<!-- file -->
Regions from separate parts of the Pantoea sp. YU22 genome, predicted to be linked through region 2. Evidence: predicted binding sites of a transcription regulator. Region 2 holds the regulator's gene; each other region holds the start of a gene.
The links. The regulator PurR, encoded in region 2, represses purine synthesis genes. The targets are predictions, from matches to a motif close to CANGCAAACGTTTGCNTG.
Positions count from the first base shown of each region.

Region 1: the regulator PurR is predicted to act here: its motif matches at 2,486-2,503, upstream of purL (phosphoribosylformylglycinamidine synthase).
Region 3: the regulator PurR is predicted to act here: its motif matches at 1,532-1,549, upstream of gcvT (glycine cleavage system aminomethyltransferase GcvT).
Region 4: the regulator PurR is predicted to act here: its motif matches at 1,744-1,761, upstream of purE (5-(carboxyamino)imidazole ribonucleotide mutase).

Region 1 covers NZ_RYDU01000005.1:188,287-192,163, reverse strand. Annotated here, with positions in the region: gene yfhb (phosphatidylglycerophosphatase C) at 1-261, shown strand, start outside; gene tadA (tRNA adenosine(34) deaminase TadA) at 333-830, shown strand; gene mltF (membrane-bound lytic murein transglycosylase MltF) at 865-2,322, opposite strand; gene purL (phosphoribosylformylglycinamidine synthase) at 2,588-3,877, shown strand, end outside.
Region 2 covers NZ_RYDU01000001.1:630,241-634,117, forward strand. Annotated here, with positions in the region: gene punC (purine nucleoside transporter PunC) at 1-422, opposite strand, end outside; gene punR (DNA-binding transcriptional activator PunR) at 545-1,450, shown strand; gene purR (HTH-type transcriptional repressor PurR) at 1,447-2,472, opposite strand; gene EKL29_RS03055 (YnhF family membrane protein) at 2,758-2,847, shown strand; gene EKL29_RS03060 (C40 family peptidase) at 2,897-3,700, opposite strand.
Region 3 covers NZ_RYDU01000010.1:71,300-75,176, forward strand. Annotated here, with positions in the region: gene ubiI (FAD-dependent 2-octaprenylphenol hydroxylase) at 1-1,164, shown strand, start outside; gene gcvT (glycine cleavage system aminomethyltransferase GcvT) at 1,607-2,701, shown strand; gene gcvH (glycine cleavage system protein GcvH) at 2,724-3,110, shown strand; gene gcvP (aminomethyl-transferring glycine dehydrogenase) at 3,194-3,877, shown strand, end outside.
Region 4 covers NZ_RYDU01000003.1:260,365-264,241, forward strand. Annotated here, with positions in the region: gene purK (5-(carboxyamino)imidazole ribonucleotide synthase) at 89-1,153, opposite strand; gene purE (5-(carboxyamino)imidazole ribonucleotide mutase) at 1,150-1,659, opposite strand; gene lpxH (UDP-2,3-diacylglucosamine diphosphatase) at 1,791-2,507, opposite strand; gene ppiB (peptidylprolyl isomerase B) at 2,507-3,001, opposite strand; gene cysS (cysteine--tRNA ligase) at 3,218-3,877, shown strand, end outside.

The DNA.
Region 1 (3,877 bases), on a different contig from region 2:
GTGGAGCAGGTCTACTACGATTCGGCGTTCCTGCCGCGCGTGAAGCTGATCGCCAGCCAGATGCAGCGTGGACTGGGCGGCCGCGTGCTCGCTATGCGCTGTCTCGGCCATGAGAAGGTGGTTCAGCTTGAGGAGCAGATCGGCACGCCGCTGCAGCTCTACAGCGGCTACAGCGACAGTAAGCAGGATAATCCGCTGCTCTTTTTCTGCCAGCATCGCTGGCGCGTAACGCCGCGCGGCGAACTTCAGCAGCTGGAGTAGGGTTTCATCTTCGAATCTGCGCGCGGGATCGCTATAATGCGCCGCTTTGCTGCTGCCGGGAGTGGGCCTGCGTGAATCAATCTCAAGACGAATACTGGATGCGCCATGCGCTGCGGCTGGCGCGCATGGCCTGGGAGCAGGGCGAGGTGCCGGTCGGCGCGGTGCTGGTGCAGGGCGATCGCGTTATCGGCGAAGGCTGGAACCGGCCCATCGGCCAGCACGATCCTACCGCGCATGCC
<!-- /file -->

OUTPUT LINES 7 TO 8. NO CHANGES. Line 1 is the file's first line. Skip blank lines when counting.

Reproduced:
Region 1 covers NZ_RYDU01000005.1:188,287-192,163, reverse strand. Annotated here, with positions in the region: gene yfhb (phosphatidylglycerophosphatase C) at 1-261, shown strand, start outside; gene tadA (tRNA adenosine(34) deaminase TadA) at 333-830, shown strand; gene mltF (membrane-bound lytic murein transglycosylase MltF) at 865-2,322, opposite strand; gene purL (phosphoribosylformylglycinamidine synthase) at 2,588-3,877, shown strand, end outside.
Region 2 covers NZ_RYDU01000001.1:630,241-634,117, forward strand. Annotated here, with positions in the region: gene punC (purine nucleoside transporter PunC) at 1-422, opposite strand, end outside; gene punR (DNA-binding transcriptional activator PunR) at 545-1,450, shown strand; gene purR (HTH-type transcriptional repressor PurR) at 1,447-2,472, opposite strand; gene EKL29_RS03055 (YnhF family membrane protein) at 2,758-2,847, shown strand; gene EKL29_RS03060 (C40 family peptidase) at 2,897-3,700, opposite strand.